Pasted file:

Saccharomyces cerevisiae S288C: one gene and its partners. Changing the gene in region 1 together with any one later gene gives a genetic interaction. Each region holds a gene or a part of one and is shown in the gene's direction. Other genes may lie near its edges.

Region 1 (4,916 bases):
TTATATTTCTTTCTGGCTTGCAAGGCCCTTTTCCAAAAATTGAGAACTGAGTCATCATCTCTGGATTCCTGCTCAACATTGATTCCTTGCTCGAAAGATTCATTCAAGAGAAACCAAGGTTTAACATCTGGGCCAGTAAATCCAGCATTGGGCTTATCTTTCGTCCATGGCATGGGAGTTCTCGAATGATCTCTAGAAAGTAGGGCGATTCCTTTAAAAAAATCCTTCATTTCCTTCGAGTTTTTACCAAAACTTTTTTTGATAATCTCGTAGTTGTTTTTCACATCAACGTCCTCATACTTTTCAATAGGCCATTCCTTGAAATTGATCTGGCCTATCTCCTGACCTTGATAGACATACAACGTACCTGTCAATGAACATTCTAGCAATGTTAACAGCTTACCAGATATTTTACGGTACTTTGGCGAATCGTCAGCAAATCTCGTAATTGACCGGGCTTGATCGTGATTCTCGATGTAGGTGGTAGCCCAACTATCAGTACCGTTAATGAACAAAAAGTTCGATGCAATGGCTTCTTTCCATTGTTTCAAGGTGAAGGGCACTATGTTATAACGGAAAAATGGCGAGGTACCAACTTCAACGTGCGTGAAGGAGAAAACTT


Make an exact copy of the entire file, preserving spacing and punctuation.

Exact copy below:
Saccharomyces cerevisiae S288C: one gene and its partners. Changing the gene in region 1 together with any one later gene gives a genetic interaction. Each region holds a gene or a part of one and is shown in the gene's direction. Other genes may lie near its edges.

Region 1 (4,916 bases):
TTATATTTCTTTCTGGCTTGCAAGGCCCTTTTCCAAAAATTGAGAACTGAGTCATCATCTCTGGATTCCTGCTCAACATTGATTCCTTGCTCGAAAGATTCATTCAAGAGAAACCAAGGTTTAACATCTGGGCCAGTAAATCCAGCATTGGGCTTATCTTTCGTCCATGGCATGGGAGTTCTCGAATGATCTCTAGAAAGTAGGGCGATTCCTTTAAAAAAATCCTTCATTTCCTTCGAGTTTTTACCAAAACTTTTTTTGATAATCTCGTAGTTGTTTTTCACATCAACGTCCTCATACTTTTCAATAGGCCATTCCTTGAAATTGATCTGGCCTATCTCCTGACCTTGATAGACATACAACGTACCTGTCAATGAACATTCTAGCAATGTTAACAGCTTACCAGATATTTTACGGTACTTTGGCGAATCGTCAGCAAATCTCGTAATTGACCGGGCTTGATCGTGATTCTCGATGTAGGTGGTAGCCCAACTATCAGTACCGTTAATGAACAAAAAGTTCGATGCAATGGCTTCTTTCCATTGTTTCAAGGTGAAGGGCACTATGTTATAACGGAAAAATGGCGAGGTACCAACTTCAACGTGCGTGAAGGAGAAAACTT